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    mdlaw's Avatar
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    I think it's magic

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    It's amazing how flavors come together. I wonder if we cooked far enough back in our evolution for our sense of smell to be adapted to enjoy cooked scents, since they smell so good, yet they wouldn't be commonly encountered by any kind of non cooking animal.

    Today I began a slowcooked pot roast. I got a huge round roast with a nice layer of fat on one side, allowed it to warm a bit to room temp and rubbed it with a generous mixture of garlic powder, salt, pepper, cumin and paprika, then seared it, first on the fat side, then all over, in a cast iron skillet before throwing it in the slow cooker.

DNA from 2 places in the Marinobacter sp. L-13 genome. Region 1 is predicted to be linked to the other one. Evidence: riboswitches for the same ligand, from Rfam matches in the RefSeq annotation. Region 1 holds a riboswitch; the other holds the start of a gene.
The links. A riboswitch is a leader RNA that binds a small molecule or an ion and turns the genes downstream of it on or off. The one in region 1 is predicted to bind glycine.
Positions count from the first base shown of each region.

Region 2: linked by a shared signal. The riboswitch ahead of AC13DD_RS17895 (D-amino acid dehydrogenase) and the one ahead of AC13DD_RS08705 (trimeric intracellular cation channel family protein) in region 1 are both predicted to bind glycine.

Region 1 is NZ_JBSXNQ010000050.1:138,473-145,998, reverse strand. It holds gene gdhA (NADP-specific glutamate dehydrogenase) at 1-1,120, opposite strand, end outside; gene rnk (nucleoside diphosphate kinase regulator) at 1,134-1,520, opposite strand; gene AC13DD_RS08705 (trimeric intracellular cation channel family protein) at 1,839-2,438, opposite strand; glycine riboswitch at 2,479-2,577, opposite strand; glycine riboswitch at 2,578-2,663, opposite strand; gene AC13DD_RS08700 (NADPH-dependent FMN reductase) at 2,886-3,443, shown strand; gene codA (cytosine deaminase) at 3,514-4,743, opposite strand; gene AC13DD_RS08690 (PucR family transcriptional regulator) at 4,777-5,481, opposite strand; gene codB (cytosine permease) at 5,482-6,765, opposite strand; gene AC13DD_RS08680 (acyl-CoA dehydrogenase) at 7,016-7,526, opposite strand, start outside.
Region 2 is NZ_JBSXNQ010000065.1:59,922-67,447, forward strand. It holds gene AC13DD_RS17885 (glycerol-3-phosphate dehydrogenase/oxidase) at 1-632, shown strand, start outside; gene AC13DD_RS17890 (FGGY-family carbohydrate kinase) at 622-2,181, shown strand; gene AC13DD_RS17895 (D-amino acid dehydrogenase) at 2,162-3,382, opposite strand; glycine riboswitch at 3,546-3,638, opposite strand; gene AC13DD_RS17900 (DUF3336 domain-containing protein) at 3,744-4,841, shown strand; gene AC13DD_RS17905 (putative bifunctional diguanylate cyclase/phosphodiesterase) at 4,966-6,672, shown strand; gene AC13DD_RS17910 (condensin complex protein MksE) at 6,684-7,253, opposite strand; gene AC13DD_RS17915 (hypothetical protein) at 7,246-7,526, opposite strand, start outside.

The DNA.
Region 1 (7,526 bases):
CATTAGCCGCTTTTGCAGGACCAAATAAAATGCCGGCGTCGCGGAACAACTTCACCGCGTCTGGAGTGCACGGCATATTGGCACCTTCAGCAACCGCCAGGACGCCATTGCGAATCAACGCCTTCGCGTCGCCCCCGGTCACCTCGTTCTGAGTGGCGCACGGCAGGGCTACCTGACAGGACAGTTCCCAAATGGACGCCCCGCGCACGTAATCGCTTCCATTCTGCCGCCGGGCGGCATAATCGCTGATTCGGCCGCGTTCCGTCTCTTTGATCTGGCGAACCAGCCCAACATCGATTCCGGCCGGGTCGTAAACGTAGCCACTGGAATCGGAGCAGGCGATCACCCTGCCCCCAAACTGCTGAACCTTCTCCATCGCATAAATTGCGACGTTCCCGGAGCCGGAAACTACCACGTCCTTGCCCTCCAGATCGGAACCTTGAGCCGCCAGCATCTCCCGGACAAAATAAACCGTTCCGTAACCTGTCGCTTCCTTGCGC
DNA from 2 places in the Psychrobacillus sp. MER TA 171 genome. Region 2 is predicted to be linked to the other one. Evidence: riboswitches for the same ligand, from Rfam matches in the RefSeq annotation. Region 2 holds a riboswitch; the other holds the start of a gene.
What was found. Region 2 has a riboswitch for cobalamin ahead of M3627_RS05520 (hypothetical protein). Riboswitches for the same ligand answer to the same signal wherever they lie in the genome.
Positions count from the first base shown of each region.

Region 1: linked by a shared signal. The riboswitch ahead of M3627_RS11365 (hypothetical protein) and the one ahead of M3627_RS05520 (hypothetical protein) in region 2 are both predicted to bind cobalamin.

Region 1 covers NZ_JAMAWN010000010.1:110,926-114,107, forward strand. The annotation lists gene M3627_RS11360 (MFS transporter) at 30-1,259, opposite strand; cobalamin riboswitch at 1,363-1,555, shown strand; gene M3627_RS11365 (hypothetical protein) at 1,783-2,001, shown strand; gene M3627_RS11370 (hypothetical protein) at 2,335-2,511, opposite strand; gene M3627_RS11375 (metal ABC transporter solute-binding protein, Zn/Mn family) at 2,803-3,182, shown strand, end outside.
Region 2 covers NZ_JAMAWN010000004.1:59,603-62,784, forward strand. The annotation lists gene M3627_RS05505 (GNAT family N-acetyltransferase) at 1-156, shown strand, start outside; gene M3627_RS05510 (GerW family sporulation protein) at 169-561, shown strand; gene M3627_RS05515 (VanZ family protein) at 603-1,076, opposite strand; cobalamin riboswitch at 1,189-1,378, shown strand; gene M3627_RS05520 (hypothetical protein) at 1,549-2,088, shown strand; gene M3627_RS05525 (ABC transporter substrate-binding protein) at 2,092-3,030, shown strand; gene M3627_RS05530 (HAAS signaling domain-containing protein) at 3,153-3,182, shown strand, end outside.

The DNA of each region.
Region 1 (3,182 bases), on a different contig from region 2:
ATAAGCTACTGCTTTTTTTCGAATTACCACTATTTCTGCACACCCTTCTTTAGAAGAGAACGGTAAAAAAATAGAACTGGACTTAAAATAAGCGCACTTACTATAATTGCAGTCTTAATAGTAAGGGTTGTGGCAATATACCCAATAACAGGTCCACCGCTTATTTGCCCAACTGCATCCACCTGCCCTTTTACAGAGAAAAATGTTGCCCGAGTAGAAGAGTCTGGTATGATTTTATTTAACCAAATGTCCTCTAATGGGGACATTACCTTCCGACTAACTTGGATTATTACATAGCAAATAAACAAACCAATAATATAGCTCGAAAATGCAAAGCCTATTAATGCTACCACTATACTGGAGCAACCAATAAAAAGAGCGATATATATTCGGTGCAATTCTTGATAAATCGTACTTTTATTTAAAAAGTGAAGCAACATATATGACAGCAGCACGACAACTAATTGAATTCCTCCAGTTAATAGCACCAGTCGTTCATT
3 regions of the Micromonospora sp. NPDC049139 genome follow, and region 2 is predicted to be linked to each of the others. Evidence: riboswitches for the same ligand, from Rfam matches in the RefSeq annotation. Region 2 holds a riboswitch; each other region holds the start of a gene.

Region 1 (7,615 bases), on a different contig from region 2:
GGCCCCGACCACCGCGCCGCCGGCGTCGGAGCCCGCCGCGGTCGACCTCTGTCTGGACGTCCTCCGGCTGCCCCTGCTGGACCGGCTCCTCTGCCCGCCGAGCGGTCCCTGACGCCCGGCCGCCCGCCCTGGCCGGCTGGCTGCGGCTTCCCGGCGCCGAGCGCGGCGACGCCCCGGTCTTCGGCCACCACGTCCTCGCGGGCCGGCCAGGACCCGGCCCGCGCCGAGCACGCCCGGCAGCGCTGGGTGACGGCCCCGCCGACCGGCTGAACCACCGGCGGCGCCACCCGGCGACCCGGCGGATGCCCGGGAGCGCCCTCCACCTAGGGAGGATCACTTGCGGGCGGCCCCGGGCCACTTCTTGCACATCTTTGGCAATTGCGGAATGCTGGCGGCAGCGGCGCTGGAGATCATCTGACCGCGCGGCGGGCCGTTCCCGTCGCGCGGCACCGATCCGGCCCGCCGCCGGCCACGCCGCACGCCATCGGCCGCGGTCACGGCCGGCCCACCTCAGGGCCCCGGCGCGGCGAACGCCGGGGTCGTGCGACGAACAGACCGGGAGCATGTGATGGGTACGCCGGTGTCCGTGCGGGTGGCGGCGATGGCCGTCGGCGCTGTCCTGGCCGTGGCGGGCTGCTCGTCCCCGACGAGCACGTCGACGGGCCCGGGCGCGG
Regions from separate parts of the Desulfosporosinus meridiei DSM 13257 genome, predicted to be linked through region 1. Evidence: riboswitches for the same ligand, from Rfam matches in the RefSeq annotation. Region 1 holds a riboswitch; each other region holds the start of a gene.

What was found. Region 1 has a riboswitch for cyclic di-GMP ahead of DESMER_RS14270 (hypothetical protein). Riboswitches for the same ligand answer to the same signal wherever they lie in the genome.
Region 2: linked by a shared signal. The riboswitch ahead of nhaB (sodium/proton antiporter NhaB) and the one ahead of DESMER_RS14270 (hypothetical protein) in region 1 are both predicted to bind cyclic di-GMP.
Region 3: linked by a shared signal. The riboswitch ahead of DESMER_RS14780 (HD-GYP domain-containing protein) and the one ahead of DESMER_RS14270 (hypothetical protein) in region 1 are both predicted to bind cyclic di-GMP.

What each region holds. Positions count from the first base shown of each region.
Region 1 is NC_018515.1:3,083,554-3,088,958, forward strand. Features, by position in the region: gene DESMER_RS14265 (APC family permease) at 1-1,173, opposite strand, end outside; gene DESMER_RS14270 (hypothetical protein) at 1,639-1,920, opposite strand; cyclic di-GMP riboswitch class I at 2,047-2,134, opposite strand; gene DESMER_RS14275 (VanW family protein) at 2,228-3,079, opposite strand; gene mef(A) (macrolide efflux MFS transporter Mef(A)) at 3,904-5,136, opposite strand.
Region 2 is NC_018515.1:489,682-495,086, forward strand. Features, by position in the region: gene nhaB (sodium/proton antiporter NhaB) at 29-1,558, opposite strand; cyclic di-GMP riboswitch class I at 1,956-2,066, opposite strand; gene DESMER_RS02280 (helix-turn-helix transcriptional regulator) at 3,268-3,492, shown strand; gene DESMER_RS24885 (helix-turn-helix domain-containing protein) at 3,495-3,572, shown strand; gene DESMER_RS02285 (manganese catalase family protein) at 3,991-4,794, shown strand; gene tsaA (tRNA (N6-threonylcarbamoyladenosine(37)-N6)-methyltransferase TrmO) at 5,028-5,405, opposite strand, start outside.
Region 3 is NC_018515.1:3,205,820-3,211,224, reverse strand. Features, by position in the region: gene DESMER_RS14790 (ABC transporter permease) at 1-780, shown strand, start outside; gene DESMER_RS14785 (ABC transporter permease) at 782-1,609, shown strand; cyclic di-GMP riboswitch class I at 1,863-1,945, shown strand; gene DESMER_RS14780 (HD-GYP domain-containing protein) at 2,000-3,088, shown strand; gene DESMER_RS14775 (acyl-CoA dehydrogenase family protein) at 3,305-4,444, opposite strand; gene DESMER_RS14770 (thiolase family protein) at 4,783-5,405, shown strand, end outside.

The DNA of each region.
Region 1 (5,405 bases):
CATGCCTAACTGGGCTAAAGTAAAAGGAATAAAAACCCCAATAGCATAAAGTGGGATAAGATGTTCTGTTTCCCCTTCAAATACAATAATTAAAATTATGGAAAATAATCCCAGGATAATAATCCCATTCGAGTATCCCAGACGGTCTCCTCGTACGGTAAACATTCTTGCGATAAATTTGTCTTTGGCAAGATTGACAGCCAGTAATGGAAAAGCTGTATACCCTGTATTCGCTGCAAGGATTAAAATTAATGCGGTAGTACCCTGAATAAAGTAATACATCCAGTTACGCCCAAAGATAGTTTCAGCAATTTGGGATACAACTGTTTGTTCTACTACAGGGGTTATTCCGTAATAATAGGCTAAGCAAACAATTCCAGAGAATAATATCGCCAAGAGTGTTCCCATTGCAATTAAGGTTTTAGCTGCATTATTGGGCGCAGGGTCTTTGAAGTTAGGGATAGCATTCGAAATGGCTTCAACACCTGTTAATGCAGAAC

Then I put some diced onions, carrots, celery and garlic into the skillet with the remaining beef fat and a splash of olive oil. After letting that cook under medium low heat the smell was incredible. I felt like a wine taster when I caught the aroma. It was a complex mix of spiciness and meatiness, and I could sense an almost clove or nutmeg kind of edge to it, despite the fact that I didn't use any of those spices. I guess the miripoix really does work some magic. It's wonderful how all the scents and flavors come together.

    Next I put the browned veggies into the crock pot with the beef, poured a splash of wine into the skillet to loosen up all the leftover deliciousness in the skillet, and poured that into the crock too, along with a cup of beef broth. I'm going to let it slow cook on low all day and when I get home... BAM!

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    I have done a a slow cooked beef joint today too! Didn't sear the meat this time, but it is in the slow cooker with three large onions, chopped, three carrots, chopped, sprig of rosemary, tomato puree and water to thin it a bit, hot smoked paprika and carraway seeds. It smells stunning - and it won't be ready to eat for another few hours yet!